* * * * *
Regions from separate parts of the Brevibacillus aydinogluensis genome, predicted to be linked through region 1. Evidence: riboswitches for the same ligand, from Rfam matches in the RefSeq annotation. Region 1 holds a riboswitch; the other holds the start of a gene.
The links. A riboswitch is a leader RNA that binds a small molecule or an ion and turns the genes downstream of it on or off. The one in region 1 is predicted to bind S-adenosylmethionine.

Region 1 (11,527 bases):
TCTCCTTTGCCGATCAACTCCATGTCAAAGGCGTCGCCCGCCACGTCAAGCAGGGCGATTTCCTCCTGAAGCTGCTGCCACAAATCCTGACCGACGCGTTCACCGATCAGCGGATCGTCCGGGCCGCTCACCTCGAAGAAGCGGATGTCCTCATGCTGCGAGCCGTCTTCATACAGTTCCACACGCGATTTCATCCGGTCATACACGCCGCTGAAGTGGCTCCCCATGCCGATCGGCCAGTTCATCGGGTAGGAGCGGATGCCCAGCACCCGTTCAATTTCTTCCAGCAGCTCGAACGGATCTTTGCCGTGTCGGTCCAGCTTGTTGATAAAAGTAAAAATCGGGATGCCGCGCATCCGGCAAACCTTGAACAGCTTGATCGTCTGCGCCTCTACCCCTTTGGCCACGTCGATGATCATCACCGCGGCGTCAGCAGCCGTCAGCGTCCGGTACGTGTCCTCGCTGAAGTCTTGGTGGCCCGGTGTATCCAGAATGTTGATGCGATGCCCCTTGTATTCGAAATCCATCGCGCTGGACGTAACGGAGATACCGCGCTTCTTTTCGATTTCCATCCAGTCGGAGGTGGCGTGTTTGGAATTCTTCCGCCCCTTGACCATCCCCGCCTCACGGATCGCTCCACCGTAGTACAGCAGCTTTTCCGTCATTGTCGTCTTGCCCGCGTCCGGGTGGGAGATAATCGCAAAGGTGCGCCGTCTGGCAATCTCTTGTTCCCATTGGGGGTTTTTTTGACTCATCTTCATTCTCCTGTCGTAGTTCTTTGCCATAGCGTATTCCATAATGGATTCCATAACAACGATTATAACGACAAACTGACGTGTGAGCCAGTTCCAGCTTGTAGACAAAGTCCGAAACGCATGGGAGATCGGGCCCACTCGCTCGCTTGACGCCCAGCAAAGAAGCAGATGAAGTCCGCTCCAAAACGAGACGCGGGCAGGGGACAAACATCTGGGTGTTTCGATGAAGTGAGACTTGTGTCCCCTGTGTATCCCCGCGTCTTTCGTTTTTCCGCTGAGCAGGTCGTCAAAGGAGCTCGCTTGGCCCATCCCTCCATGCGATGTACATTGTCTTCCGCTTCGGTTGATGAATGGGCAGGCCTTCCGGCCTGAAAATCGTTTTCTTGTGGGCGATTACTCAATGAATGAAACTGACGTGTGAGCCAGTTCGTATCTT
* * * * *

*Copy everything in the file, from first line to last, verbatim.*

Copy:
Regions from separate parts of the Brevibacillus aydinogluensis genome, predicted to be linked through region 1. Evidence: riboswitches for the same ligand, from Rfam matches in the RefSeq annotation. Region 1 holds a riboswitch; the other holds the start of a gene.
The links. A riboswitch is a leader RNA that binds a small molecule or an ion and turns the genes downstream of it on or off. The one in region 1 is predicted to bind S-adenosylmethionine.

Region 1 (11,527 bases):
TCTCCTTTGCCGATCAACTCCATGTCAAAGGCGTCGCCCGCCACGTCAAGCAGGGCGATTTCCTCCTGAAGCTGCTGCCACAAATCCTGACCGACGCGTTCACCGATCAGCGGATCGTCCGGGCCGCTCACCTCGAAGAAGCGGATGTCCTCATGCTGCGAGCCGTCTTCATACAGTTCCACACGCGATTTCATCCGGTCATACACGCCGCTGAAGTGGCTCCCCATGCCGATCGGCCAGTTCATCGGGTAGGAGCGGATGCCCAGCACCCGTTCAATTTCTTCCAGCAGCTCGAACGGATCTTTGCCGTGTCGGTCCAGCTTGTTGATAAAAGTAAAAATCGGGATGCCGCGCATCCGGCAAACCTTGAACAGCTTGATCGTCTGCGCCTCTACCCCTTTGGCCACGTCGATGATCATCACCGCGGCGTCAGCAGCCGTCAGCGTCCGGTACGTGTCCTCGCTGAAGTCTTGGTGGCCCGGTGTATCCAGAATGTTGATGCGATGCCCCTTGTATTCGAAATCCATCGCGCTGGACGTAACGGAGATACCGCGCTTCTTTTCGATTTCCATCCAGTCGGAGGTGGCGTGTTTGGAATTCTTCCGCCCCTTGACCATCCCCGCCTCACGGATCGCTCCACCGTAGTACAGCAGCTTTTCCGTCATTGTCGTCTTGCCCGCGTCCGGGTGGGAGATAATCGCAAAGGTGCGCCGTCTGGCAATCTCTTGTTCCCATTGGGGGTTTTTTTGACTCATCTTCATTCTCCTGTCGTAGTTCTTTGCCATAGCGTATTCCATAATGGATTCCATAACAACGATTATAACGACAAACTGACGTGTGAGCCAGTTCCAGCTTGTAGACAAAGTCCGAAACGCATGGGAGATCGGGCCCACTCGCTCGCTTGACGCCCAGCAAAGAAGCAGATGAAGTCCGCTCCAAAACGAGACGCGGGCAGGGGACAAACATCTGGGTGTTTCGATGAAGTGAGACTTGTGTCCCCTGTGTATCCCCGCGTCTTTCGTTTTTCCGCTGAGCAGGTCGTCAAAGGAGCTCGCTTGGCCCATCCCTCCATGCGATGTACATTGTCTTCCGCTTCGGTTGATGAATGGGCAGGCCTTCCGGCCTGAAAATCGTTTTCTTGTGGGCGATTACTCAATGAATGAAACTGACGTGTGAGCCAGTTCGTATCTT